For a research study you need to collect data. Let
us suppose that as a researcher, you want to study
the association between role model of parents and
undesirable behaviour of children in a home for
street children. For this, you have to select a few
representative cases from the home. The process
of selection requires thorough knowledge of various
sampling techniques. In this Chapter, you will learn
the concepts of sample and population. We shall
also discuss the characteristics of a good sample
and the various methods of sampling.
Sampling: Concept and Significance
Sampling is a process, which allows us to study a
small group of people from the large group to derive
inferences that are likely to be applicable to all the
people of the large group.
Sometimes it is not feasible to study a whole group.
For example, social work researchers might be
interested in studying the problems of the mentally
challenged children, mentally ill, prison inmates,
street children or some other large group of people.
It would be difficult rather impossible to study all
members of these groups. That is the reason the
researcher selects a sample (small group) of mentally
challenged children and collects data for his study. Elements of Sampling
A single unit of study is referred to as an element
of population. When we select a group of elements
for the purpose of study of a particular phenomenon,
we refer to that group of elements as a sample.
The aggregate of all the elements that conform to
some defined set of definitions is called population.
Thus, by the term college students of a city we
define a population consisting of all the students
studying in various colleges of the city. We may
similarly define populations consisting of all the
mentally challenged children in the city, all the
women workers in a particular slum in a city, all
the child workers in a given community under sixteen
years of age who work in hotels, or all the case
records in a file.
Rationale for Sampling
Why we should study a sample? The rationale is,
the results obtained from a sample are more precise
and correct than the results from the study of the
whole group. Costs involved in studying all units
of a large group is yet another factor which suggests
us to study a small group of people instead. Associated
with cost, there are certain other factors such as
time available for the study and accessibility of the
units of study. Above all, the point to be kept in
mind is, if we can get almost same results by studying
a carefully selected small group of people why should
we study the large group at all.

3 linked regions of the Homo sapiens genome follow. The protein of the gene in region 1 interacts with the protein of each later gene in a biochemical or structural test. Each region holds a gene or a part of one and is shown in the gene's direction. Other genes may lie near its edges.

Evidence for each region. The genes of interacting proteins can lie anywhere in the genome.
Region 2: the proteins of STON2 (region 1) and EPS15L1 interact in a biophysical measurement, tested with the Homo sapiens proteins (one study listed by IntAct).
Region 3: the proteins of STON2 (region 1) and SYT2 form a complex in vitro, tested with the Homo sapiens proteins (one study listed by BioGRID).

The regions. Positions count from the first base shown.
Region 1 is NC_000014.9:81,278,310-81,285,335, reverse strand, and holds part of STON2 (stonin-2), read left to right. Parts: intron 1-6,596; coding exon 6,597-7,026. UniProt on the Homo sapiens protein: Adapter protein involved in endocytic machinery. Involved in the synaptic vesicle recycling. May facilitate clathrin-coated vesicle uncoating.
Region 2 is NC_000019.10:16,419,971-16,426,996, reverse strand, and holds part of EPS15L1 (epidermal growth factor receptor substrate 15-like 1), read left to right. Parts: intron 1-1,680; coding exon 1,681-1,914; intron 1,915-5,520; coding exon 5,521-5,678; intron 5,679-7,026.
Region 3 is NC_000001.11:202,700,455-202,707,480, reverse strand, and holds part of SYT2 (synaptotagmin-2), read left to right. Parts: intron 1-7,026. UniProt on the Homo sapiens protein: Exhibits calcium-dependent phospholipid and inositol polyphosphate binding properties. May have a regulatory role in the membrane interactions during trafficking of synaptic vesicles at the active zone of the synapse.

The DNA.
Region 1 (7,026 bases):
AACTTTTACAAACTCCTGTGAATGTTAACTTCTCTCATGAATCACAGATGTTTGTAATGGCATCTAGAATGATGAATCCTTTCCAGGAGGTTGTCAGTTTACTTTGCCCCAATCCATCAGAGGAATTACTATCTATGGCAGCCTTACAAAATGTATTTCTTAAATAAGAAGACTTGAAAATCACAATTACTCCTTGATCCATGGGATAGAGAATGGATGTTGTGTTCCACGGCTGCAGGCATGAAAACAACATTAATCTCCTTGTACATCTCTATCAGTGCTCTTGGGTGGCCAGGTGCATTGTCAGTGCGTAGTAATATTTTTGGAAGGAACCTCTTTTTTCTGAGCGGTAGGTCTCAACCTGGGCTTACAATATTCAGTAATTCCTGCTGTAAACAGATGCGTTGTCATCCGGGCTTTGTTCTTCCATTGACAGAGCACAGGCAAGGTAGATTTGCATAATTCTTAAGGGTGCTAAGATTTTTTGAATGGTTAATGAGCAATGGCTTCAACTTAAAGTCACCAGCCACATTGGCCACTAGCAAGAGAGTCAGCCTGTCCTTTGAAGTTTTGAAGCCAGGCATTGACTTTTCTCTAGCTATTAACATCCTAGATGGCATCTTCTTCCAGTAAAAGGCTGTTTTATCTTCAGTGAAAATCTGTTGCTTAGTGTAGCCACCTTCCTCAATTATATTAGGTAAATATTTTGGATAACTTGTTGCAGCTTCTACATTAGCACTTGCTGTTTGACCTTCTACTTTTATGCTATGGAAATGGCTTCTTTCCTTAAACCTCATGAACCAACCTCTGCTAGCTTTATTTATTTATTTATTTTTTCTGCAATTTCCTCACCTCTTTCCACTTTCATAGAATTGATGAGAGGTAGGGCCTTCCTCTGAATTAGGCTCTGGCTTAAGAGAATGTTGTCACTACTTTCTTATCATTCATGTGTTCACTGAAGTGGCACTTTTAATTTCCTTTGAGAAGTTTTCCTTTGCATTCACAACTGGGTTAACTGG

For instance, suppose we want to know what
percentage of a population agrees with a statement:
“Child labour should be banned”. We might put the
statement to a sample, compute the percentage that
agrees, and take this result as an estimate of the
percentage of the population who agrees.
Qualities of Good Sampling
A good sampling plan carries the assurance that
our sample estimates will not differ from the
corresponding true population parameters by, say,
more than 5 percent; or the estimates will be correct
within the limit of 5 per cent (commonly known as
“margin of error” or “limit of accuracy”) or 95 percent
of the time (commonly termed as the “probability”
or “confidence level”). Alternatively, we can say that
a good sampling procedure is one, which produces
results within the limits of one per cent 99 per
cent of the time.
The sampling plan, which ensures that the sample
statistics will be correct within certain limits, are
referred to as “a good or representative sampling
plan.” Here the usage of the word “representative”
does not qualify sample, but sampling plan. A
representative sampling plan ensures that the selected
sample is sufficiently representative of the population
to justify our running the risk of taking it as
representative (Kidder, 1981).
Meaning and Significance of
Methods of Sampling
There are two methods of sampling, namely, probability
and non-probability. The “chance “ of being included
in the sample is commonly known as probability.
The probability of an element to be included in a
sample can be ascertained on the basis of the theories
of probability. The essential characteristic of probability
sampling is that one can specify for each element
of the population the chance of being included in
the sample. In the simplest case, each of the elements
has the same probability of being included, but this
is not a necessary condition. What is necessary is
that for each element there must be some specific
chance that it will be included. In non-probability sampling,
there is no way of estimating the probability
that each element has the chance of being included
in the sample and no assurance that every element
has some chance of being included (Wilkinson and